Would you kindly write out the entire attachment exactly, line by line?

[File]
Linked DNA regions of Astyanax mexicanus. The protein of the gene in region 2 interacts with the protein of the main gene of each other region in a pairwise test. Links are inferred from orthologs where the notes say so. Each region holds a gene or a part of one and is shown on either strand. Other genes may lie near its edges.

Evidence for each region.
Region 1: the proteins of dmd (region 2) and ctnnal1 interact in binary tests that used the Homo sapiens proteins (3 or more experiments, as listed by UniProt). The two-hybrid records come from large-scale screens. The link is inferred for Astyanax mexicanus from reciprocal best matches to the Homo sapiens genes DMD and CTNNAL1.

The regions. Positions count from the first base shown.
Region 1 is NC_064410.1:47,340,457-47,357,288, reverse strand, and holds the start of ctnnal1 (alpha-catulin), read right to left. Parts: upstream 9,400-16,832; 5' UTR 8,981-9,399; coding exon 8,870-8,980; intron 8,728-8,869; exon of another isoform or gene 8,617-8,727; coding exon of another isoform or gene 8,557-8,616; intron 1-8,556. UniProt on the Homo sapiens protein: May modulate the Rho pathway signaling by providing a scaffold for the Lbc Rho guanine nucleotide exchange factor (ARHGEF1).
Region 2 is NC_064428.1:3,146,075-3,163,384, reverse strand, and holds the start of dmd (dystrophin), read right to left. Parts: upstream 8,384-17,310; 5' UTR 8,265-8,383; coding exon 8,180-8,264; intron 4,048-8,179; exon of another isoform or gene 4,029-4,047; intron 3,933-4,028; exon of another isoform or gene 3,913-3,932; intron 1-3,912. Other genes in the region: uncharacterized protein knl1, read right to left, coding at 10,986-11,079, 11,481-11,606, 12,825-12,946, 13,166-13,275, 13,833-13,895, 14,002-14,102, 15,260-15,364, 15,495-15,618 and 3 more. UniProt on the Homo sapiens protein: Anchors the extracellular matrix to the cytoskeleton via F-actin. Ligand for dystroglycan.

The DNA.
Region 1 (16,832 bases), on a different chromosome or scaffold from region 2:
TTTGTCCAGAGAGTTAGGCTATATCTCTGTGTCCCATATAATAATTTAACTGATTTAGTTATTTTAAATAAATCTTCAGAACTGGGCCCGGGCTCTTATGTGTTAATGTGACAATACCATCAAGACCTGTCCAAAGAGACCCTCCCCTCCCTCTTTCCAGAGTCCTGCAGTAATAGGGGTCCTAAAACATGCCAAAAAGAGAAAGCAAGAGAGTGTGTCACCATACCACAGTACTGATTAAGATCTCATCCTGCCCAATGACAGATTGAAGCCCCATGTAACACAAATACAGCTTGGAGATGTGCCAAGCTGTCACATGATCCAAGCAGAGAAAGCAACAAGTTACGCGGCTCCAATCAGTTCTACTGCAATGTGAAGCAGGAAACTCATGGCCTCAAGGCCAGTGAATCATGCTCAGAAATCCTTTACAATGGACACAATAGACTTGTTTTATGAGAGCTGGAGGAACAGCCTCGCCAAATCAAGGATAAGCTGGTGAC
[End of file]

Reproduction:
Linked DNA regions of Astyanax mexicanus. The protein of the gene in region 2 interacts with the protein of the main gene of each other region in a pairwise test. Links are inferred from orthologs where the notes say so. Each region holds a gene or a part of one and is shown on either strand. Other genes may lie near its edges.

Evidence for each region.
Region 1: the proteins of dmd (region 2) and ctnnal1 interact in binary tests that used the Homo sapiens proteins (3 or more experiments, as listed by UniProt). The two-hybrid records come from large-scale screens. The link is inferred for Astyanax mexicanus from reciprocal best matches to the Homo sapiens genes DMD and CTNNAL1.

The regions. Positions count from the first base shown.
Region 1 is NC_064410.1:47,340,457-47,357,288, reverse strand, and holds the start of ctnnal1 (alpha-catulin), read right to left. Parts: upstream 9,400-16,832; 5' UTR 8,981-9,399; coding exon 8,870-8,980; intron 8,728-8,869; exon of another isoform or gene 8,617-8,727; coding exon of another isoform or gene 8,557-8,616; intron 1-8,556. UniProt on the Homo sapiens protein: May modulate the Rho pathway signaling by providing a scaffold for the Lbc Rho guanine nucleotide exchange factor (ARHGEF1).
Region 2 is NC_064428.1:3,146,075-3,163,384, reverse strand, and holds the start of dmd (dystrophin), read right to left. Parts: upstream 8,384-17,310; 5' UTR 8,265-8,383; coding exon 8,180-8,264; intron 4,048-8,179; exon of another isoform or gene 4,029-4,047; intron 3,933-4,028; exon of another isoform or gene 3,913-3,932; intron 1-3,912. Other genes in the region: uncharacterized protein knl1, read right to left, coding at 10,986-11,079, 11,481-11,606, 12,825-12,946, 13,166-13,275, 13,833-13,895, 14,002-14,102, 15,260-15,364, 15,495-15,618 and 3 more. UniProt on the Homo sapiens protein: Anchors the extracellular matrix to the cytoskeleton via F-actin. Ligand for dystroglycan.

The DNA.
Region 1 (16,832 bases), on a different chromosome or scaffold from region 2:
TTTGTCCAGAGAGTTAGGCTATATCTCTGTGTCCCATATAATAATTTAACTGATTTAGTTATTTTAAATAAATCTTCAGAACTGGGCCCGGGCTCTTATGTGTTAATGTGACAATACCATCAAGACCTGTCCAAAGAGACCCTCCCCTCCCTCTTTCCAGAGTCCTGCAGTAATAGGGGTCCTAAAACATGCCAAAAAGAGAAAGCAAGAGAGTGTGTCACCATACCACAGTACTGATTAAGATCTCATCCTGCCCAATGACAGATTGAAGCCCCATGTAACACAAATACAGCTTGGAGATGTGCCAAGCTGTCACATGATCCAAGCAGAGAAAGCAACAAGTTACGCGGCTCCAATCAGTTCTACTGCAATGTGAAGCAGGAAACTCATGGCCTCAAGGCCAGTGAATCATGCTCAGAAATCCTTTACAATGGACACAATAGACTTGTTTTATGAGAGCTGGAGGAACAGCCTCGCCAAATCAAGGATAAGCTGGTGAC